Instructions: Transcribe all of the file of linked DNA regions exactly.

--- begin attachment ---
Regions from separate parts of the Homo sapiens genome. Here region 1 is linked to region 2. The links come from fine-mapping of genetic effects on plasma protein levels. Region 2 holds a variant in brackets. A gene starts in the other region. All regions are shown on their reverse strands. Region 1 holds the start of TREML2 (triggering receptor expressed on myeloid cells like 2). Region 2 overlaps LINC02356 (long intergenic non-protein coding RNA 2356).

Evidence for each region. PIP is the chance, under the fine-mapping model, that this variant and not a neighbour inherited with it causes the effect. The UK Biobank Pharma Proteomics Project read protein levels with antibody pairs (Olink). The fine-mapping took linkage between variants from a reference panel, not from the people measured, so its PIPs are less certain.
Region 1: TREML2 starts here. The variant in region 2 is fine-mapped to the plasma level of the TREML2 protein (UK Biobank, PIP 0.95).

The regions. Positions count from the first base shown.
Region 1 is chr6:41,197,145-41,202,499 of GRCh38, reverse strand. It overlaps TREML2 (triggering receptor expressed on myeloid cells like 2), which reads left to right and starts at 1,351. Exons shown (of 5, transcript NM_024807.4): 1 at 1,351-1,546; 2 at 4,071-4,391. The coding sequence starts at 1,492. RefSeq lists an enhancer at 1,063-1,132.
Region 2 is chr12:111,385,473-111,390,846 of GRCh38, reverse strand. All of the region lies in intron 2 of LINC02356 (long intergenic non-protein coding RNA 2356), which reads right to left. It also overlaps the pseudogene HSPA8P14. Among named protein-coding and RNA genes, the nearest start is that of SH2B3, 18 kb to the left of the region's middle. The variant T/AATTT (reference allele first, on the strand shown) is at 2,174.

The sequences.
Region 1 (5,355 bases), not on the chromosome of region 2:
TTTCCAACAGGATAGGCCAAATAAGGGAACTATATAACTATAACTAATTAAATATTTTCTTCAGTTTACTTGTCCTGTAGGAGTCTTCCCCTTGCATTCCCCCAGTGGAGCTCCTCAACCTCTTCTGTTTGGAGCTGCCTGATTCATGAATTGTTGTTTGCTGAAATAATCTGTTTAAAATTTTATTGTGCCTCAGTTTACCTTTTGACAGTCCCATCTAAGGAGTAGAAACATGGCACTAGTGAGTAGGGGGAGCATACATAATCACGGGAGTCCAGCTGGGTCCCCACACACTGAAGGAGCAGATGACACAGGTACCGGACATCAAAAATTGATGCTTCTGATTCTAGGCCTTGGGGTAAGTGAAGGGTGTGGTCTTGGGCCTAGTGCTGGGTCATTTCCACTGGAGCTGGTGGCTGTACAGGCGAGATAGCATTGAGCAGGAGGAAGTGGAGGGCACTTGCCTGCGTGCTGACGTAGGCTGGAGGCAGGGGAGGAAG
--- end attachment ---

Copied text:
Regions from separate parts of the Homo sapiens genome. Here region 1 is linked to region 2. The links come from fine-mapping of genetic effects on plasma protein levels. Region 2 holds a variant in brackets. A gene starts in the other region. All regions are shown on their reverse strands. Region 1 holds the start of TREML2 (triggering receptor expressed on myeloid cells like 2). Region 2 overlaps LINC02356 (long intergenic non-protein coding RNA 2356).

Evidence for each region. PIP is the chance, under the fine-mapping model, that this variant and not a neighbour inherited with it causes the effect. The UK Biobank Pharma Proteomics Project read protein levels with antibody pairs (Olink). The fine-mapping took linkage between variants from a reference panel, not from the people measured, so its PIPs are less certain.
Region 1: TREML2 starts here. The variant in region 2 is fine-mapped to the plasma level of the TREML2 protein (UK Biobank, PIP 0.95).

The regions. Positions count from the first base shown.
Region 1 is chr6:41,197,145-41,202,499 of GRCh38, reverse strand. It overlaps TREML2 (triggering receptor expressed on myeloid cells like 2), which reads left to right and starts at 1,351. Exons shown (of 5, transcript NM_024807.4): 1 at 1,351-1,546; 2 at 4,071-4,391. The coding sequence starts at 1,492. RefSeq lists an enhancer at 1,063-1,132.
Region 2 is chr12:111,385,473-111,390,846 of GRCh38, reverse strand. All of the region lies in intron 2 of LINC02356 (long intergenic non-protein coding RNA 2356), which reads right to left. It also overlaps the pseudogene HSPA8P14. Among named protein-coding and RNA genes, the nearest start is that of SH2B3, 18 kb to the left of the region's middle. The variant T/AATTT (reference allele first, on the strand shown) is at 2,174.

The sequences.
Region 1 (5,355 bases), not on the chromosome of region 2:
TTTCCAACAGGATAGGCCAAATAAGGGAACTATATAACTATAACTAATTAAATATTTTCTTCAGTTTACTTGTCCTGTAGGAGTCTTCCCCTTGCATTCCCCCAGTGGAGCTCCTCAACCTCTTCTGTTTGGAGCTGCCTGATTCATGAATTGTTGTTTGCTGAAATAATCTGTTTAAAATTTTATTGTGCCTCAGTTTACCTTTTGACAGTCCCATCTAAGGAGTAGAAACATGGCACTAGTGAGTAGGGGGAGCATACATAATCACGGGAGTCCAGCTGGGTCCCCACACACTGAAGGAGCAGATGACACAGGTACCGGACATCAAAAATTGATGCTTCTGATTCTAGGCCTTGGGGTAAGTGAAGGGTGTGGTCTTGGGCCTAGTGCTGGGTCATTTCCACTGGAGCTGGTGGCTGTACAGGCGAGATAGCATTGAGCAGGAGGAAGTGGAGGGCACTTGCCTGCGTGCTGACGTAGGCTGGAGGCAGGGGAGGAAG